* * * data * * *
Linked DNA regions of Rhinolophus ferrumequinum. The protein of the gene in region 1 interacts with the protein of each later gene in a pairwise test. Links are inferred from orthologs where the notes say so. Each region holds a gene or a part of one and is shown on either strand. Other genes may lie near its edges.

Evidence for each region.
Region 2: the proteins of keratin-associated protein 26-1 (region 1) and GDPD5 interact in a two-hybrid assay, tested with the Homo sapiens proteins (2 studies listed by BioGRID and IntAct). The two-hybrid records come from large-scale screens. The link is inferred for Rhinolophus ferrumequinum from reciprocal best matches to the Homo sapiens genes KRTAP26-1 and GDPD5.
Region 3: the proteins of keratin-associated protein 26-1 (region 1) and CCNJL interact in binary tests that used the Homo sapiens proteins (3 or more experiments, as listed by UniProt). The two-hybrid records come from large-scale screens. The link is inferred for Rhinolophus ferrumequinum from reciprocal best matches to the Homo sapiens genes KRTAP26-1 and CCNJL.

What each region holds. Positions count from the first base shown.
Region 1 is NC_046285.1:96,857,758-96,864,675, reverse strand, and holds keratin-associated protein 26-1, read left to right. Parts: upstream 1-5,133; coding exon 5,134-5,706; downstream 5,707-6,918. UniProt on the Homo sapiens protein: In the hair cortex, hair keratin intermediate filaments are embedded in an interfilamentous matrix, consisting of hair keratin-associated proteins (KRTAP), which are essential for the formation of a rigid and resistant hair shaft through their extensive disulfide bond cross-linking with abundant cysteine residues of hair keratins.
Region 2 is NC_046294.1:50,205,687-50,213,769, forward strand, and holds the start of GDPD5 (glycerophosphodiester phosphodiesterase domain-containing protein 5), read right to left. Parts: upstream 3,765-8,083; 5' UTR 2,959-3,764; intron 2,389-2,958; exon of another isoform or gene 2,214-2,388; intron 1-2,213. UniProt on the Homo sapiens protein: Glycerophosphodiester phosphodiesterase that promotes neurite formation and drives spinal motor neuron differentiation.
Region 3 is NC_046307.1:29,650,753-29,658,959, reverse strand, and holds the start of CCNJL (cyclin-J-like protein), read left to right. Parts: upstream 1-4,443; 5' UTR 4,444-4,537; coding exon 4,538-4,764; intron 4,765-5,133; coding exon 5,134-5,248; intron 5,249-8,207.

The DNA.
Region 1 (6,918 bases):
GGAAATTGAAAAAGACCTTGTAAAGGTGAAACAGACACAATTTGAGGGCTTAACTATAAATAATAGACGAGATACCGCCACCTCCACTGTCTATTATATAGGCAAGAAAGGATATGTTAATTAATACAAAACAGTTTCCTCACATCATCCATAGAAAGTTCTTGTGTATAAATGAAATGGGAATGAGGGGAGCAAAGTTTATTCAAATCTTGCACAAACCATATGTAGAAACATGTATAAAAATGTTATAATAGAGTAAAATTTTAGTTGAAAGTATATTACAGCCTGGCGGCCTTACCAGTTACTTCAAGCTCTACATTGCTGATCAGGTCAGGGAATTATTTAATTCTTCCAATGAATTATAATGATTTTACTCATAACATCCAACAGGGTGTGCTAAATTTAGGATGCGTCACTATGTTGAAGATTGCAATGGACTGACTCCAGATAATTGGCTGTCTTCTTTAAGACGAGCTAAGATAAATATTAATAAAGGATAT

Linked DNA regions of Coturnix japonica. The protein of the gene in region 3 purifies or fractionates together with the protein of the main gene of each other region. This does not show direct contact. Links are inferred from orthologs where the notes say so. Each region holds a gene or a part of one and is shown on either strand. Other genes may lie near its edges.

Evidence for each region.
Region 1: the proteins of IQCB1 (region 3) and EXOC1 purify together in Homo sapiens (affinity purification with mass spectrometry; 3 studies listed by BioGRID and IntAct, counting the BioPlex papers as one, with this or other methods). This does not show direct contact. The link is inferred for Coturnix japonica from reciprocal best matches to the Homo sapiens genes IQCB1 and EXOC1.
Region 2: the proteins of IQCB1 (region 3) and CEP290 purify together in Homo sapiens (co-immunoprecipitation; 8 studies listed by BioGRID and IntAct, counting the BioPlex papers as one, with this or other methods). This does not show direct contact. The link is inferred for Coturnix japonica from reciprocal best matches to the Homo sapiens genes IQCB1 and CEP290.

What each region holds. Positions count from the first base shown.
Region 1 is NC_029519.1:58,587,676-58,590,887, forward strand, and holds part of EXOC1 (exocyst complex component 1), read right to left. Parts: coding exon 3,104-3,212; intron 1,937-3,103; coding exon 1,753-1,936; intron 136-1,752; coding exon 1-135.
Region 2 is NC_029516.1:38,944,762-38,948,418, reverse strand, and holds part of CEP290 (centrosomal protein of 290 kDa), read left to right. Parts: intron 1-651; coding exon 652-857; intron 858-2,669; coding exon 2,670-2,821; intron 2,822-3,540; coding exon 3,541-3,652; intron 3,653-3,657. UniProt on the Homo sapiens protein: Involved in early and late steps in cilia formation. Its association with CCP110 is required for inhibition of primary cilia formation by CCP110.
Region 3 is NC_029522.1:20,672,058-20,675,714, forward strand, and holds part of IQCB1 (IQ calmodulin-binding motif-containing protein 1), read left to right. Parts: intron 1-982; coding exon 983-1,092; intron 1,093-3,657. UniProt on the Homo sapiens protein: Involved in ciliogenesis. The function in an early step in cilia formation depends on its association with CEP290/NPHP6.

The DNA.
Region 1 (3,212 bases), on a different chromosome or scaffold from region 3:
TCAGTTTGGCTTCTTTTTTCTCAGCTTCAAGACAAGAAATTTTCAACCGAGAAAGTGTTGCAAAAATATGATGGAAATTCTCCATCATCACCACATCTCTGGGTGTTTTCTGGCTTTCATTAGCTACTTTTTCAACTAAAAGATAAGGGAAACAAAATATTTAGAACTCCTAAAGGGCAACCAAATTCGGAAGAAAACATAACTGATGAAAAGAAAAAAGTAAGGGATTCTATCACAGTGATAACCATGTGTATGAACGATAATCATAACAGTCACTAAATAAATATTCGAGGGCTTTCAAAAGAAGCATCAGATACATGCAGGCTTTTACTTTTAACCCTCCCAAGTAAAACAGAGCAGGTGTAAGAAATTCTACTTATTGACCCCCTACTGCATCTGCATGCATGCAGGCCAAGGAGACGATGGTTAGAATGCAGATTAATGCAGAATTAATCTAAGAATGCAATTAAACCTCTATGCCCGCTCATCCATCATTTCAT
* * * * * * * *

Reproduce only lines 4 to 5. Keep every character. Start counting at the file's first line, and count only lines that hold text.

Region 3: the proteins of keratin-associated protein 26-1 (region 1) and CCNJL interact in binary tests that used the Homo sapiens proteins (3 or more experiments, as listed by UniProt). The two-hybrid records come from large-scale screens. The link is inferred for Rhinolophus ferrumequinum from reciprocal best matches to the Homo sapiens genes KRTAP26-1 and CCNJL.

What each region holds. Positions count from the first base shown.